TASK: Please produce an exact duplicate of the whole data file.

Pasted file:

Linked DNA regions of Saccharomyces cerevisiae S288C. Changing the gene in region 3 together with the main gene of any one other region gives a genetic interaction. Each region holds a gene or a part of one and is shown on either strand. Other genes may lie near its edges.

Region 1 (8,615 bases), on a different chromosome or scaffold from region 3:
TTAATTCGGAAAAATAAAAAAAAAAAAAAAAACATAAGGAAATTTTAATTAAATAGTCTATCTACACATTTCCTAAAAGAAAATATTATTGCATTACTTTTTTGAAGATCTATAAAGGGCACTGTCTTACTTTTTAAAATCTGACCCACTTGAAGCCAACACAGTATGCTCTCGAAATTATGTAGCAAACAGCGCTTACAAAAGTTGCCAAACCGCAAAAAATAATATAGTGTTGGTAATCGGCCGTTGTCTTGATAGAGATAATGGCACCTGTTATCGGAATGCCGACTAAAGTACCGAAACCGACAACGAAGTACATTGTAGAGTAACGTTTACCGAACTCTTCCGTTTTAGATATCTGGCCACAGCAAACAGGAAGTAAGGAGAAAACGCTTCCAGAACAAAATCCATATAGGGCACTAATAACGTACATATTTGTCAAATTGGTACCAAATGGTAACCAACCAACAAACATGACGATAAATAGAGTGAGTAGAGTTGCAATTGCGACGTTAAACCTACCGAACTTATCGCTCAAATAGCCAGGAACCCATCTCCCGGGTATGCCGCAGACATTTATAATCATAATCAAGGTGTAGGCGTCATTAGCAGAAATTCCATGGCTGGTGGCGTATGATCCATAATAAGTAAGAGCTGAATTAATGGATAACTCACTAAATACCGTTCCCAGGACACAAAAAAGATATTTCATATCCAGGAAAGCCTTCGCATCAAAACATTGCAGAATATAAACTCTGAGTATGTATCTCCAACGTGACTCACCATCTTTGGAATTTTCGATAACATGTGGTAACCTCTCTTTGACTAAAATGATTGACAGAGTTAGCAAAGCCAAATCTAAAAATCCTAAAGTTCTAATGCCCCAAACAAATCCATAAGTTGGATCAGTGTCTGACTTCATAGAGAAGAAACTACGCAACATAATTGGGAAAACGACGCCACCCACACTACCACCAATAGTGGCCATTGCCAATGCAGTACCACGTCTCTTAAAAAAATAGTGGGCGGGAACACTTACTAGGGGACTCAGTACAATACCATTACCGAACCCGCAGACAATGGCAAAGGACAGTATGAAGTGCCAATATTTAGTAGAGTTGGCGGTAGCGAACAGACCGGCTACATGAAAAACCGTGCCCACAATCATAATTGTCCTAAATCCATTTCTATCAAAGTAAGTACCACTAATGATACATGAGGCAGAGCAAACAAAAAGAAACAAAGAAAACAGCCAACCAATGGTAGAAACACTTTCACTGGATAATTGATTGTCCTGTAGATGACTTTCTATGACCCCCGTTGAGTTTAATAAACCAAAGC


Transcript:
Linked DNA regions of Saccharomyces cerevisiae S288C. Changing the gene in region 3 together with the main gene of any one other region gives a genetic interaction. Each region holds a gene or a part of one and is shown on either strand. Other genes may lie near its edges.

Region 1 (8,615 bases), on a different chromosome or scaffold from region 3:
TTAATTCGGAAAAATAAAAAAAAAAAAAAAAACATAAGGAAATTTTAATTAAATAGTCTATCTACACATTTCCTAAAAGAAAATATTATTGCATTACTTTTTTGAAGATCTATAAAGGGCACTGTCTTACTTTTTAAAATCTGACCCACTTGAAGCCAACACAGTATGCTCTCGAAATTATGTAGCAAACAGCGCTTACAAAAGTTGCCAAACCGCAAAAAATAATATAGTGTTGGTAATCGGCCGTTGTCTTGATAGAGATAATGGCACCTGTTATCGGAATGCCGACTAAAGTACCGAAACCGACAACGAAGTACATTGTAGAGTAACGTTTACCGAACTCTTCCGTTTTAGATATCTGGCCACAGCAAACAGGAAGTAAGGAGAAAACGCTTCCAGAACAAAATCCATATAGGGCACTAATAACGTACATATTTGTCAAATTGGTACCAAATGGTAACCAACCAACAAACATGACGATAAATAGAGTGAGTAGAGTTGCAATTGCGACGTTAAACCTACCGAACTTATCGCTCAAATAGCCAGGAACCCATCTCCCGGGTATGCCGCAGACATTTATAATCATAATCAAGGTGTAGGCGTCATTAGCAGAAATTCCATGGCTGGTGGCGTATGATCCATAATAAGTAAGAGCTGAATTAATGGATAACTCACTAAATACCGTTCCCAGGACACAAAAAAGATATTTCATATCCAGGAAAGCCTTCGCATCAAAACATTGCAGAATATAAACTCTGAGTATGTATCTCCAACGTGACTCACCATCTTTGGAATTTTCGATAACATGTGGTAACCTCTCTTTGACTAAAATGATTGACAGAGTTAGCAAAGCCAAATCTAAAAATCCTAAAGTTCTAATGCCCCAAACAAATCCATAAGTTGGATCAGTGTCTGACTTCATAGAGAAGAAACTACGCAACATAATTGGGAAAACGACGCCACCCACACTACCACCAATAGTGGCCATTGCCAATGCAGTACCACGTCTCTTAAAAAAATAGTGGGCGGGAACACTTACTAGGGGACTCAGTACAATACCATTACCGAACCCGCAGACAATGGCAAAGGACAGTATGAAGTGCCAATATTTAGTAGAGTTGGCGGTAGCGAACAGACCGGCTACATGAAAAACCGTGCCCACAATCATAATTGTCCTAAATCCATTTCTATCAAAGTAAGTACCACTAATGATACATGAGGCAGAGCAAACAAAAAGAAACAAAGAAAACAGCCAACCAATGGTAGAAACACTTTCACTGGATAATTGATTGTCCTGTAGATGACTTTCTATGACCCCCGTTGAGTTTAATAAACCAAAGC